Sikh Coalition ‘disappointed’ with law enforcement findings on Indianapolis killings

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Members of the Sikh community gather in mourning in Indianapolis on Saturday, April 17, 2021. Four Sikhs were among the victims of a mass shooting at a FedEx facility nearby the day before. MUST CREDIT: Photo for The Washington Post by Megan Jelinger

The Sikh Coalition, an advocacy organization to protect the rights of Sikhs and raise awareness about the culture, expressed disappointment with the findings of investigators looking into the motives of the April 15, 2021 shooting at a Fedex facility in Indianapolis, Indiana, where 8 people were massacred, among them Sikhs.

On July 28, the Indianapolis Metro Police Department (IMPD) and other law enforcement agencies held a press conference to announce the conclusion of their investigation into the deadly shooting.

Per IMPD Deputy Chief Craig McCartt, the investigation has reviewed “every piece of information available;” according to FBI Special Agent in Charge Paul Keenan, the authorities have determined that this shooting was “an act of suicidal murder” not driven by any particular ideology, noted the Sikh Coalition in a press release.

Sikh Coalition Legal Director Amrith Kaur, however, expressed disappointment about the findings and criticized the investigation for allegedly not being transparent enough.

“For months, we have asked local and federal law enforcement for a thorough and transparent investigation of this horrific attack–including their best effort to attempt to understand the shooter’s motive. While we recognize that it is impossible to know exactly what was in the shooter’s mind, we are disappointed that the IMPD and FBI still have not detailed how they ruled out bias as a possible motive in their accounting of the investigation,” Kaur said in a statement.

“The shooter chose a place known for hiring people of color, specifically a Punjabi Sikh-majority, for his attack; we don’t know why he chose this location, but we now know the attack was planned at least nine months in advance,” Kaur went on to say.

“It was also previously reported that IMPD officers knew of white nationalist content on the shooter’s computer during their investigation of his home a year before the shooting, yet this went unaddressed in the press conference until a reporter asked about it; SAIC Keenan recognized that an ‘extremely small percentage’ of the content found on the shooter’s computer dealt with World War II and Nazi-related content, but rather than address the obvious interest in that ideology, he said there ‘was no indication of any animosity against the Sikh community or any other community,” Kaur quoted investigators saying.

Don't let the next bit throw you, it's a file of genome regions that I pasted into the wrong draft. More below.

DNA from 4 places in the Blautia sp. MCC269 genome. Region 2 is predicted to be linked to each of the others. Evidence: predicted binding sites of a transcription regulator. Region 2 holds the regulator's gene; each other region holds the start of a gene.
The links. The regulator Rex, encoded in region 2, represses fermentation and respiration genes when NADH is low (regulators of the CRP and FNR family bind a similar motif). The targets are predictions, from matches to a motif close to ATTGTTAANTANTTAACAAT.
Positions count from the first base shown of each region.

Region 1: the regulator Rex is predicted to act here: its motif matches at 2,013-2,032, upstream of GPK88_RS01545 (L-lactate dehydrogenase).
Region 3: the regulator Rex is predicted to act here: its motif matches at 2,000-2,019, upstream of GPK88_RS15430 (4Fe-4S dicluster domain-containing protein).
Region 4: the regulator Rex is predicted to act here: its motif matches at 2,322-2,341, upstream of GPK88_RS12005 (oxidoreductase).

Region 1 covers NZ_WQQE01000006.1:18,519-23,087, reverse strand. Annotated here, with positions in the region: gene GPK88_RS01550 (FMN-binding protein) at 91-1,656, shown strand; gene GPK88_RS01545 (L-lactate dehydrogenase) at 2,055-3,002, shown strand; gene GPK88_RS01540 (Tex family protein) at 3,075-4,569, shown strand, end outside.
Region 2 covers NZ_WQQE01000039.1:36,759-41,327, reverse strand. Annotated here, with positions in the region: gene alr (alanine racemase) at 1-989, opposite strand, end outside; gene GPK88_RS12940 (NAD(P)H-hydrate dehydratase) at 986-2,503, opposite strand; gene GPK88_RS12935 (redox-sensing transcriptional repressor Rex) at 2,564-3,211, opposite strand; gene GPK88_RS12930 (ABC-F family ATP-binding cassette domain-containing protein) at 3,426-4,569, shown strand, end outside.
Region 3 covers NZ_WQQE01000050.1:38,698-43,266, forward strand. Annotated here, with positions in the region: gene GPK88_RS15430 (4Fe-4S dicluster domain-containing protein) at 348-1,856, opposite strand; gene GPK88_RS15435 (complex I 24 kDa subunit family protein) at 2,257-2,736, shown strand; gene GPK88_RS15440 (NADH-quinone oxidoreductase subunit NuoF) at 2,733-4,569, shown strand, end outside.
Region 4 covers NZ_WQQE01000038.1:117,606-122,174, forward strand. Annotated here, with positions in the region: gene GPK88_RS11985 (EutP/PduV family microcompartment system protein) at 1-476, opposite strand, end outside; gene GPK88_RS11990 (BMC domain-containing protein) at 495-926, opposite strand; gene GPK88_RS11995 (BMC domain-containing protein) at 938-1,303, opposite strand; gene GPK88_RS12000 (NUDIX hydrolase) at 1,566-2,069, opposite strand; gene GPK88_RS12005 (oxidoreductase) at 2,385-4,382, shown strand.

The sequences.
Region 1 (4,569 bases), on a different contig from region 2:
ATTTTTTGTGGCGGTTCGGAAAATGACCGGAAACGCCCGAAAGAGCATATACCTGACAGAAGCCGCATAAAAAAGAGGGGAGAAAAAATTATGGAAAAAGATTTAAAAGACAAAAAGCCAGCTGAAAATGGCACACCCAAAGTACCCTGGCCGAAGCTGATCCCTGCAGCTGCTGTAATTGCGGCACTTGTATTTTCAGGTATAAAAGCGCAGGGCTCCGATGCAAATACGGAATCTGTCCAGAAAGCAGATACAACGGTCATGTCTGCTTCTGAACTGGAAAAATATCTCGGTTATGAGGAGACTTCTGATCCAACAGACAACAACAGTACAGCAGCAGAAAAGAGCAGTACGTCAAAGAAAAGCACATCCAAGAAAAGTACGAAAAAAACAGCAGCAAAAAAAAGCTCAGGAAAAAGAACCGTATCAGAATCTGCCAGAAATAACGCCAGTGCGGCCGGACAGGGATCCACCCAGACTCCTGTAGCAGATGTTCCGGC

“To reiterate, we are not dismissing that mental health issues nor the toxic masculinity discussed during the press conference played a role in this attack. But it is important to recognize that bias can be a factor in addition to these other issues,” Kaur contended, adding, “We still believe that the IMPD and FBI could have provided more information about how and why they ruled bias out, and been far more forthcoming and transparent about relevant details during this press conference and throughout the course of their investigation,” Kaur said.

“Though law enforcement has said this investigation is over, for all the families who lost loved ones, the survivors, the Sikh community, and anyone else impacted by hate violence, these questions will remain forever,” Kaur said.

The Sikh Coalition said it “remains committed to supporting the Indianapolis Sikh community, including by way of providing access to survivor resources and representing a number of clients who have retained our legal service.”

 

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